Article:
There are two forms of “running back” that are relevant. The first one, which came about back with UO and is still in use in WoW, is that death puts you into a ghost or spirit state. You have to get back to your corpse to keep playing. It’s a fairly minor chore most of the time and isn’t too much of a penalty; mostly it means that death can’t be immediately reversed

However, in Final Fantasy XIV and Final Fantasy XI, running back is more relevant. Both games leave you knocked back to your home point, which could be several maps away from where you died. Depending on where you were when you died, getting back to your location could be exceedingly difficult, which means that you’re reluctant to die just to avoid having to trek back to your old location.

Of course, sometimes it’s also nearly impossible to get back to your corpse in WoW because you can’t fly while dead and the map designers were apparently drunk when they made this particular map, but that’s an accidental penalty.

6. Lowered stats

In many games you can get a form of raise sickness, but some games like Guild Wars and higher difficulties in Star Trek Online use lowered stats themselves as the penalty. Usually you can either earn off the penalty or use items to remove them, so it’s never crippling.

The joke here is that the dungeons for this game were miserable slogs.

7. Lost rewards or items

Your ship isn’t exactly looted when it gets blown up in EVE Online. It’s been blown up. It’s gone. You’ve lost the whole ship, which can mean a pretty huge financial penalty and sometimes even represents an asset which cannot be recovered. This puts a spin on the idea of full-loot PvP because your killer won’t get much if anything from you. It’s damage to what you have.

Some games also use lost rewards as a secondary penalty for death; dying in WildStar dungeons, for example, would lower your rating and thus mean you got less for clearing the dungeon. Of course, that would require someone to actually do dungeons in WildStar in the first place, but that’s a different problem and not germane to this discussion.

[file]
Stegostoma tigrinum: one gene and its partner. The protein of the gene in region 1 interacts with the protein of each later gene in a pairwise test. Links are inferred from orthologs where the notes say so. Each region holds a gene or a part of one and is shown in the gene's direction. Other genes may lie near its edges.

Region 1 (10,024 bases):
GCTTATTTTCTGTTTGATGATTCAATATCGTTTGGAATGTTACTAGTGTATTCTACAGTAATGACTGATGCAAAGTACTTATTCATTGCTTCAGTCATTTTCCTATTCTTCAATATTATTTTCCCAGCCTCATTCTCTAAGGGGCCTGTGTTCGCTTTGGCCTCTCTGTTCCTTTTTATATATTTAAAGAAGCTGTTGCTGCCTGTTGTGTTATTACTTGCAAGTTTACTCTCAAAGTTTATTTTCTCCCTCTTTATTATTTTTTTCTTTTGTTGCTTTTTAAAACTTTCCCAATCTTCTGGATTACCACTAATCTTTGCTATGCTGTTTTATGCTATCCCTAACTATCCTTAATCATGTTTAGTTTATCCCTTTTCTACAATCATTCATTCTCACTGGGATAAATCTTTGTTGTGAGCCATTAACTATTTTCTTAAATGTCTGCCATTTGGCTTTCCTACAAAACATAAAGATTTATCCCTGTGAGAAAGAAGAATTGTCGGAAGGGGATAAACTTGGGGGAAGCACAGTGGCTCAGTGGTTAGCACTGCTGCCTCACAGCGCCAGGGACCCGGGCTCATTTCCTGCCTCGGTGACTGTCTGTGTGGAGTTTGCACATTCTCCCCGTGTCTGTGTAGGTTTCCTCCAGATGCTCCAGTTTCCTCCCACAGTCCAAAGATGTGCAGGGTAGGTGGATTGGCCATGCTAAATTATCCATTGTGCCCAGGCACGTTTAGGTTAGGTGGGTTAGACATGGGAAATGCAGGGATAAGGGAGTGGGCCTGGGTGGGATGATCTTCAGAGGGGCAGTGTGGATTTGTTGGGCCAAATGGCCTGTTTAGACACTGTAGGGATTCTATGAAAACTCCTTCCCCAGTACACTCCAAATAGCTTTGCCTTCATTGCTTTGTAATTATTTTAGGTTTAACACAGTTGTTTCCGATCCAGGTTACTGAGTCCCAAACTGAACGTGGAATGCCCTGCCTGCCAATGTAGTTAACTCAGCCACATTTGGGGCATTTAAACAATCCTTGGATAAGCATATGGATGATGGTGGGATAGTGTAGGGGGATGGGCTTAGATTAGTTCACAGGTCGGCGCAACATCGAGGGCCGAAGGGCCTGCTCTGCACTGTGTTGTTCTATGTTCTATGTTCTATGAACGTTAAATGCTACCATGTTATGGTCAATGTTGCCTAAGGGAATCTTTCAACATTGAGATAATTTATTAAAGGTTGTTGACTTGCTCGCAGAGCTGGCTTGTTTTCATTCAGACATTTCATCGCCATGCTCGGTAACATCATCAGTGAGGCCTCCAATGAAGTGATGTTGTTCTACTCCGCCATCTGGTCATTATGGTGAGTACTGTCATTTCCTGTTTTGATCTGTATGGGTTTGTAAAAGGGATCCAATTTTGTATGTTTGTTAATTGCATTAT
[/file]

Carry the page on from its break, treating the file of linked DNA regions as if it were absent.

8. Content failure

This one also tends to be a secondary penalty, but it can be enough in the right circumstances. Die in the middle of a mission? Then you fail that mission. Die on a higher floor of Heaven-on-High in FFXIV because your healer chooses to just stop healing you and then blames it on someone else? You’re done (and you are probably looking for a different healer). There are no second chances here.

This one is secondary just because, as mentioned in the into, it does have the potential to lock you out of the game. But then, it’s also a more specialized form of the next entry…

I don't know what's going on in this picture and I honestly don't wish to.

9. Permadeath

Yes, it does exist, although games that have it rarely seem to do all that well. Salem and Wizardry Online are the two immediate examples, and neither one of them really lit the world on fire for a variety of reasons. Death means, well, death. Your character is gone, make a new one, sorry for your loss.

Honestly, there’s a definite bright side here because it provides both an ending for your personal story in the game and a chance to do something new. But it also means… well, a bad spot of lag will end your career in the game. That’s a bit harsh. It’s telling that while I can definitely see the argument for it existing, I’d never play a game which made it a major focus.

10. Absolutely nothing whatsoever

Ah, the Star Trek Online death penalty at launch. The actual reason for it is essentially that a death penalty hadn’t been fully coded when the game launched due to the speed of its development, but I think there was always a certain charm to death not meaning much. You were expected to not just engage in suicide rushes based on the fact that it wasn’t very lore-friendly.

It worked out all right.

Everyone likes a good list, and we are no different! Perfect Ten takes an MMO topic and divvies it up into 10 delicious, entertaining, and often informative segments for your snacking pleasure. Got a good idea for a list? Email us at or with the subject line “Perfect Ten.”